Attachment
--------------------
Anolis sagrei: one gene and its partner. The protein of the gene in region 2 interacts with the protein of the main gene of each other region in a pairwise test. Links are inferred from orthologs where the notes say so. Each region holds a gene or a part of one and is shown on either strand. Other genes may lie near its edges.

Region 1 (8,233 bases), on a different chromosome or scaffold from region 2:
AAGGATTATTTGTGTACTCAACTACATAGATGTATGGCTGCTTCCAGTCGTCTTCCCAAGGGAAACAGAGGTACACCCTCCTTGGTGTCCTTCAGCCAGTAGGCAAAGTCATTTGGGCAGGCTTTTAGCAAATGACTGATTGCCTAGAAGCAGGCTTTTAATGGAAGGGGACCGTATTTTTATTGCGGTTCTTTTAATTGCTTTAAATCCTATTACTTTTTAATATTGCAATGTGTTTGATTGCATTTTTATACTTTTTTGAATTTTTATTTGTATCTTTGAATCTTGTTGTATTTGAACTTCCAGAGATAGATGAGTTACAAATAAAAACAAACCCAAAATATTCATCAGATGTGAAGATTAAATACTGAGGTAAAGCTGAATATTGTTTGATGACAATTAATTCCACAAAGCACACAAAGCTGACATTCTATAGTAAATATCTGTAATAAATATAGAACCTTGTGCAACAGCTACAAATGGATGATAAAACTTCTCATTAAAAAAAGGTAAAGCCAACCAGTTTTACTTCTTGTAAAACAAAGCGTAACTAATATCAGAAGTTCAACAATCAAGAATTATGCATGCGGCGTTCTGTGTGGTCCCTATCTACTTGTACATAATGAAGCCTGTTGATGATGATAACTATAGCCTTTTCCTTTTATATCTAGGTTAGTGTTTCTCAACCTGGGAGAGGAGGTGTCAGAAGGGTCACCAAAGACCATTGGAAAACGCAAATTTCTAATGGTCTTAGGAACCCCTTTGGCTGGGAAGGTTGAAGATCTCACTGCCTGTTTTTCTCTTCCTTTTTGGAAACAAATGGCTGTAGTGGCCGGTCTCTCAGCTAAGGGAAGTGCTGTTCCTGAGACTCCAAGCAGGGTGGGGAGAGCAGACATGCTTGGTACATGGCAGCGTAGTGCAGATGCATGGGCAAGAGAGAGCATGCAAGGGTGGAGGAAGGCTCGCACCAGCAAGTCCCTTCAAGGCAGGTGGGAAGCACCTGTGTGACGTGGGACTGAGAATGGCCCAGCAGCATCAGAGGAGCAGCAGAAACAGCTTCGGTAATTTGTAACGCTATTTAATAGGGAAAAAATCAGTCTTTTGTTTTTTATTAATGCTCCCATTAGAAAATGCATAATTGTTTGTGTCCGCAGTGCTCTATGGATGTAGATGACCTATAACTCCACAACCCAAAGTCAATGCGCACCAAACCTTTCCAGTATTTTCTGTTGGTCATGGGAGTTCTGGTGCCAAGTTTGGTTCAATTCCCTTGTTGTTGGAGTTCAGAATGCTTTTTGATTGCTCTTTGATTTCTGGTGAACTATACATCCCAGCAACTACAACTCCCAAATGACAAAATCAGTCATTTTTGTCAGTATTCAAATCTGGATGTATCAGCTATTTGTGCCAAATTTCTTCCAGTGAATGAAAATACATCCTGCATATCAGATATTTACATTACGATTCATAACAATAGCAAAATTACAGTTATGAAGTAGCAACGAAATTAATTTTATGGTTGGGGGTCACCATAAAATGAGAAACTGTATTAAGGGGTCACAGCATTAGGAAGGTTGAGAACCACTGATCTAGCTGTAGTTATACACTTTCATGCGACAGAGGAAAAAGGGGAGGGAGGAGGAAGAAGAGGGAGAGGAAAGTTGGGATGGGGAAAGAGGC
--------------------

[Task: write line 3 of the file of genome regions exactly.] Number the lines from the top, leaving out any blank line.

AAGGATTATTTGTGTACTCAACTACATAGATGTATGGCTGCTTCCAGTCGTCTTCCCAAGGGAAACAGAGGTACACCCTCCTTGGTGTCCTTCAGCCAGTAGGCAAAGTCATTTGGGCAGGCTTTTAGCAAATGACTGATTGCCTAGAAGCAGGCTTTTAATGGAAGGGGACCGTATTTTTATTGCGGTTCTTTTAATTGCTTTAAATCCTATTACTTTTTAATATTGCAATGTGTTTGATTGCATTTTTATACTTTTTTGAATTTTTATTTGTATCTTTGAATCTTGTTGTATTTGAACTTCCAGAGATAGATGAGTTACAAATAAAAACAAACCCAAAATATTCATCAGATGTGAAGATTAAATACTGAGGTAAAGCTGAATATTGTTTGATGACAATTAATTCCACAAAGCACACAAAGCTGACATTCTATAGTAAATATCTGTAATAAATATAGAACCTTGTGCAACAGCTACAAATGGATGATAAAACTTCTCATTAAAAAAAGGTAAAGCCAACCAGTTTTACTTCTTGTAAAACAAAGCGTAACTAATATCAGAAGTTCAACAATCAAGAATTATGCATGCGGCGTTCTGTGTGGTCCCTATCTACTTGTACATAATGAAGCCTGTTGATGATGATAACTATAGCCTTTTCCTTTTATATCTAGGTTAGTGTTTCTCAACCTGGGAGAGGAGGTGTCAGAAGGGTCACCAAAGACCATTGGAAAACGCAAATTTCTAATGGTCTTAGGAACCCCTTTGGCTGGGAAGGTTGAAGATCTCACTGCCTGTTTTTCTCTTCCTTTTTGGAAACAAATGGCTGTAGTGGCCGGTCTCTCAGCTAAGGGAAGTGCTGTTCCTGAGACTCCAAGCAGGGTGGGGAGAGCAGACATGCTTGGTACATGGCAGCGTAGTGCAGATGCATGGGCAAGAGAGAGCATGCAAGGGTGGAGGAAGGCTCGCACCAGCAAGTCCCTTCAAGGCAGGTGGGAAGCACCTGTGTGACGTGGGACTGAGAATGGCCCAGCAGCATCAGAGGAGCAGCAGAAACAGCTTCGGTAATTTGTAACGCTATTTAATAGGGAAAAAATCAGTCTTTTGTTTTTTATTAATGCTCCCATTAGAAAATGCATAATTGTTTGTGTCCGCAGTGCTCTATGGATGTAGATGACCTATAACTCCACAACCCAAAGTCAATGCGCACCAAACCTTTCCAGTATTTTCTGTTGGTCATGGGAGTTCTGGTGCCAAGTTTGGTTCAATTCCCTTGTTGTTGGAGTTCAGAATGCTTTTTGATTGCTCTTTGATTTCTGGTGAACTATACATCCCAGCAACTACAACTCCCAAATGACAAAATCAGTCATTTTTGTCAGTATTCAAATCTGGATGTATCAGCTATTTGTGCCAAATTTCTTCCAGTGAATGAAAATACATCCTGCATATCAGATATTTACATTACGATTCATAACAATAGCAAAATTACAGTTATGAAGTAGCAACGAAATTAATTTTATGGTTGGGGGTCACCATAAAATGAGAAACTGTATTAAGGGGTCACAGCATTAGGAAGGTTGAGAACCACTGATCTAGCTGTAGTTATACACTTTCATGCGACAGAGGAAAAAGGGGAGGGAGGAGGAAGAAGAGGGAGAGGAAAGTTGGGATGGGGAAAGAGGC